Labor and Employment Alert

EEOC Updates COVID-19 Guidance, Addressing Considerations for Returning to Work

May 11, 2020

In March 2020, the Equal Employment Opportunity Commission issued an initial guidance to employers answering several commonly asked questions relating to COVID-19 and compliance with the Americans with Disabilities Act. (Our alert describing that guidance can be found here.) Since then, the EEOC has continued to update its guidance, most recently addressing growing questions around employees returning to the workplace.

Testing

The EEOC’s guidance provides that employers may administer COVID-19 tests to employees before permitting them to enter the workplace without violating the ADA. Employers also are permitted to take employees’ temperatures and ask employees if they are experiencing COVID-19 symptoms, including those more recently identified by the CDC, like loss of smell or taste and gastrointestinal problems, such as nausea, diarrhea, and vomiting.  If an employer chooses to maintain records relating to these tests or inquiries, it may do so, but it needs to keep them in a separate, confidential file apart from employee personnel records.

Confidentiality

Per the EEOC, employers should not the reveal the identities of employees who have tested positive for COVID-19 to others at the workplace. Rather, the EEOC recommends that, if an employee is diagnosed with COVID-19, the employer maintain the confidentiality of this person’s diagnosis, while also informing potentially exposed colleagues about taking safety precautions.  (The EEOC guidance does not address circumstances where employees expressly authorize their employers to disclose information concerning their diagnosis to potentially exposed co-workers on a need-to-know basis.)

The EEOC recommends appointing certain managers to be responsible for collecting and relaying this information, to limit the number of people who have access to confidential data. 

Accommodations

The EEOC’s guidance authorizes employers to ask employees with disabilities to request accommodations that they believe they may need when the workplace re-opens. Under the ADA, a reasonable accommodation must be provided unless it poses an undue hardship on the employer.  The EEOC has stated that the circumstances of the current pandemic will be weighed in assessing whether a requested accommodation poses an undue hardship, meaning that an accommodation that the EEOC may have deemed feasible or affordable prior to the COVID-19 pandemic may not be viewed in the same manner now.  

The EEOC has also cautioned that employees with underlying medical conditions who did not need a workplace accommodation prior to the pandemic may be entitled to one now. Employers should engage in the interactive process with employees to determine what accommodations are reasonable in the circumstances. The EEOC’s proposed examples include: enhanced personal protective gear; erecting physical, protective barriers in or around the workspace; eliminating an employees’ incidental, non-essential job duties; and temporary modifications of work schedules.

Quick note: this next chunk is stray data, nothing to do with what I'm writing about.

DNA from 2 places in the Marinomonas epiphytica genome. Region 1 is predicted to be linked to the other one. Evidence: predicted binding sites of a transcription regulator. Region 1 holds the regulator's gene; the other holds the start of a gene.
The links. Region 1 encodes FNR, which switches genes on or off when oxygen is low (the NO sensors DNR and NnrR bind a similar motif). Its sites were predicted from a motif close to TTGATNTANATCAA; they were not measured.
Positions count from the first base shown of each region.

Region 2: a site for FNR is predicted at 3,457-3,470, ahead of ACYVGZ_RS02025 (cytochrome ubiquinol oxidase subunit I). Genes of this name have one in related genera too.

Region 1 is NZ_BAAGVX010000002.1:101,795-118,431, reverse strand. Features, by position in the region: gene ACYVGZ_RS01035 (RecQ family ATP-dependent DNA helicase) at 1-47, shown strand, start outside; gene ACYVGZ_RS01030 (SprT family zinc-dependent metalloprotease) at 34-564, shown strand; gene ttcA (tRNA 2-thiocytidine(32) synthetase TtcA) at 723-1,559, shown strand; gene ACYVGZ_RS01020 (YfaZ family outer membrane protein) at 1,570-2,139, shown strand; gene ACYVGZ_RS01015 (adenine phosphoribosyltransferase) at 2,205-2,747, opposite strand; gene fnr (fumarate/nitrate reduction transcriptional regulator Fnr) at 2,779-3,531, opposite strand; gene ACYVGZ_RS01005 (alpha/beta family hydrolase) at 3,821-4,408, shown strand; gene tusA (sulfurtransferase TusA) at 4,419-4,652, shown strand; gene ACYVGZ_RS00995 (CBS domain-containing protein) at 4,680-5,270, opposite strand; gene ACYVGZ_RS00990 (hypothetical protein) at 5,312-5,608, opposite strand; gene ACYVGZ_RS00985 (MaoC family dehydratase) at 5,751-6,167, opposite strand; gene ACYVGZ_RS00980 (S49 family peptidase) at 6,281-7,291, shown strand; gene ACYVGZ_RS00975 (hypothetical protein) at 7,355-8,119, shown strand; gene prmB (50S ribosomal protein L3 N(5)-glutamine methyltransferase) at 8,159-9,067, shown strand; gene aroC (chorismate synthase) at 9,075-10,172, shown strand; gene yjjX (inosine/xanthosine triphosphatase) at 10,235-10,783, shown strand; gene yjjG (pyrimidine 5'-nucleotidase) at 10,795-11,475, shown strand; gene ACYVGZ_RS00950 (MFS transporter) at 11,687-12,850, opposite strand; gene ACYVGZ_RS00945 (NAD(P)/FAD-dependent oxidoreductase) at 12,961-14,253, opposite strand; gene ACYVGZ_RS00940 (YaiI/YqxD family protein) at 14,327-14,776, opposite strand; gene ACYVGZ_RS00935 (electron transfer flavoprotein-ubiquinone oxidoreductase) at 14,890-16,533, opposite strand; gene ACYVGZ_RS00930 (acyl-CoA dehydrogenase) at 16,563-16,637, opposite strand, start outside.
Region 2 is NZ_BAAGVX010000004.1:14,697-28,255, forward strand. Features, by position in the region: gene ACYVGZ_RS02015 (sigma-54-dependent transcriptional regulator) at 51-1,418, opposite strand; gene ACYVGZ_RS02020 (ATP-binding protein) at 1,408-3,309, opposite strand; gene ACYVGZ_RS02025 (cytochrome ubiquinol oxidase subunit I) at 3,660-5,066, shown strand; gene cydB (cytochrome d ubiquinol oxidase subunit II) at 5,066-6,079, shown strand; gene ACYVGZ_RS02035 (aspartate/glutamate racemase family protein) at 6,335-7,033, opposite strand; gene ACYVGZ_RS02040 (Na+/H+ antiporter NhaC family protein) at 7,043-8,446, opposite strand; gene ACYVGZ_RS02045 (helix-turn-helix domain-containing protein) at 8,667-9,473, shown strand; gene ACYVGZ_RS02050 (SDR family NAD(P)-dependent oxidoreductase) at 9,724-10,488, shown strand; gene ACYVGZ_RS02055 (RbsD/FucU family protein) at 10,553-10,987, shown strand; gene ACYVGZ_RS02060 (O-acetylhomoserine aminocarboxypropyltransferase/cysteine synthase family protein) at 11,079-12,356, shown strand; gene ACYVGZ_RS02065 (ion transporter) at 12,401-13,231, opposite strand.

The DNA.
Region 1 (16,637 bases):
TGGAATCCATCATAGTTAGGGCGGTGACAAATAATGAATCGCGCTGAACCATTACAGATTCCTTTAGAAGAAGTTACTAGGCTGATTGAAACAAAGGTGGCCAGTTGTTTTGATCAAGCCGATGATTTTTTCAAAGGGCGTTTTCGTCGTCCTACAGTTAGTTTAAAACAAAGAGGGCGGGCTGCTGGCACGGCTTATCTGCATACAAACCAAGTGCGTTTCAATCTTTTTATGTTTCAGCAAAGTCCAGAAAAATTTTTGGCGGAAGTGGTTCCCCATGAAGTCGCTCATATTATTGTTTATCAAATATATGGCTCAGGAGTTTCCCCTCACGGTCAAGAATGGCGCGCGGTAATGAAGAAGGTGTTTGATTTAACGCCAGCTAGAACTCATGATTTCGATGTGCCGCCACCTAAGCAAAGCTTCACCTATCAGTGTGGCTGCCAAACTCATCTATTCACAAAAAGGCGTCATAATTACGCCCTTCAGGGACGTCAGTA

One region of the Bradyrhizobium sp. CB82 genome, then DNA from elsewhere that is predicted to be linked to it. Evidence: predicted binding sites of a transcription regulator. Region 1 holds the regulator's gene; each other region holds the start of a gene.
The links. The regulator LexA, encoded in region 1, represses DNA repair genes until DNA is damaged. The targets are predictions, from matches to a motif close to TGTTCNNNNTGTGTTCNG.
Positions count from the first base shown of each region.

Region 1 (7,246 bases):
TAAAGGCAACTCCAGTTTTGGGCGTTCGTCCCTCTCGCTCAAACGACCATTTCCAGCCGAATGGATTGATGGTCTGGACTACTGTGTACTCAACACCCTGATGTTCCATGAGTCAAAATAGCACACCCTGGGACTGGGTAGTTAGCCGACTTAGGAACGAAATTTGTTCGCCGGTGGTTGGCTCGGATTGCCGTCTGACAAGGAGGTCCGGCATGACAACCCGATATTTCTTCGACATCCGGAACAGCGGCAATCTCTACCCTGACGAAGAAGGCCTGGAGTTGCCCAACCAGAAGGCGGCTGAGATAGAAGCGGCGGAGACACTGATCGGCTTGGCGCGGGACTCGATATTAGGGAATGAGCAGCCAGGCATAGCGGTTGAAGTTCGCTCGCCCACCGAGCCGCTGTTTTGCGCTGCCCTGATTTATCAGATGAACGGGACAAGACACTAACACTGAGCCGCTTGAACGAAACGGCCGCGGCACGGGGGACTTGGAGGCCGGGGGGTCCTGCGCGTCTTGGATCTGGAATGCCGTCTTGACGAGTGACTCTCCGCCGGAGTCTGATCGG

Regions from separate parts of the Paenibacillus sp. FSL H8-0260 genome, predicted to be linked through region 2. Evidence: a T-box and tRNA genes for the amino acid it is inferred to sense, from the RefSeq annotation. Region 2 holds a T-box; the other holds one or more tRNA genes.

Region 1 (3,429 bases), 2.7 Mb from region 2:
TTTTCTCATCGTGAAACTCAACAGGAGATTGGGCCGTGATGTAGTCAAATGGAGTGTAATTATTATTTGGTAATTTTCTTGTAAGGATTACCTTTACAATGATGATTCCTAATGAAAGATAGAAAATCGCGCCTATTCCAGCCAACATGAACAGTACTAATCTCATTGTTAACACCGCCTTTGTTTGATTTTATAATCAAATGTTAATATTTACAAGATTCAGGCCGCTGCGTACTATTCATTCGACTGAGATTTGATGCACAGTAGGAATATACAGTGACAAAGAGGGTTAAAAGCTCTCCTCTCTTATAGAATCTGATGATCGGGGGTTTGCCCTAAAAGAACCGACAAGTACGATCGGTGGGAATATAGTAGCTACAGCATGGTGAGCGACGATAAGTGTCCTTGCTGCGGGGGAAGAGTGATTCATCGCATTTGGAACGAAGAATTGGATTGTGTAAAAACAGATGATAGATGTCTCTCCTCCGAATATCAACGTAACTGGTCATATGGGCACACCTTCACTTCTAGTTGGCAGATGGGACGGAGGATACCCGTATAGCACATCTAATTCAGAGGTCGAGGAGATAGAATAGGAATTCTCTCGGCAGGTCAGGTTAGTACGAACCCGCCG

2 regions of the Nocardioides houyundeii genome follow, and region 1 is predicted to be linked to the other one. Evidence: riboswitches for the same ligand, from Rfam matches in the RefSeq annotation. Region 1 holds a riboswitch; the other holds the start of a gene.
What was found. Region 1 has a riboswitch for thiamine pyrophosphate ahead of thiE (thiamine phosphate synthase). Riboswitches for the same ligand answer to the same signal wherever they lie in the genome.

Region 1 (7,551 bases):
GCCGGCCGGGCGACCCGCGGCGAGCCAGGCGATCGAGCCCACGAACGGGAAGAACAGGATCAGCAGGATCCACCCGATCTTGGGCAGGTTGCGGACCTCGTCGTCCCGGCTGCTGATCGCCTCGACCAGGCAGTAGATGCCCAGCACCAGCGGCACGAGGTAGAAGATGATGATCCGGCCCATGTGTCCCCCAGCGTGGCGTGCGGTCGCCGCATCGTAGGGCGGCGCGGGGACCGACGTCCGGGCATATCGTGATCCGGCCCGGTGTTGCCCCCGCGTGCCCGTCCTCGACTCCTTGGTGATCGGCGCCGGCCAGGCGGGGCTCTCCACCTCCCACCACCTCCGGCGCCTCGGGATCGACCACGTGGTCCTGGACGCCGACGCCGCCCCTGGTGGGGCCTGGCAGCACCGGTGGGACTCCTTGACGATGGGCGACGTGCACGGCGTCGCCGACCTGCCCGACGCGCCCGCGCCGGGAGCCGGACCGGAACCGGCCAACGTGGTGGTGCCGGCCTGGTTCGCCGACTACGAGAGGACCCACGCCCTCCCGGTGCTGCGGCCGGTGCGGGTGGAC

Moreover, the EEOC has stated that what is considered a reasonable accommodation today may be different than before. The EEOC provides an example of an employee who requested to work from home as an accommodation prior to the pandemic and was denied that request, because the employer determined the essential functions of the job could not be performed at home. If this same employee teleworked during the pandemic, and renews the request to continue working from home when the office reopens, the EEOC has advised that this temporary period of teleworking may be evidence that the request is now reasonable on a going forward basis.

Finally, the EEOC has confirmed that an employer cannot, on its own, exclude from the workplace an employee who has a disability that places him or her at higher risk if he or she contract COVID-19 unless the employee being at work poses a “direct threat” to the employee’s health and no reasonable accommodation can be provided that would minimize the threat.  The EEOC further warned that the standard for establishing a “direct threat” is high and cautioned employers against unilaterally excluding employees from work absent unique circumstances.

You can find the complete list of the EEOC’s question and answers here.  As always, we will continue to advise on future developments. If you need further assistance in handling requests for accommodations or other disability-related questions, please contact us.

Foley Hoag has formed a firm-wide, multi-disciplinary task force dedicated to client matters related to the novel coronavirus (COVID-19). For more guidance on your COVID-19 issues, visit our Resource Portal or contact your Foley Hoag attorney.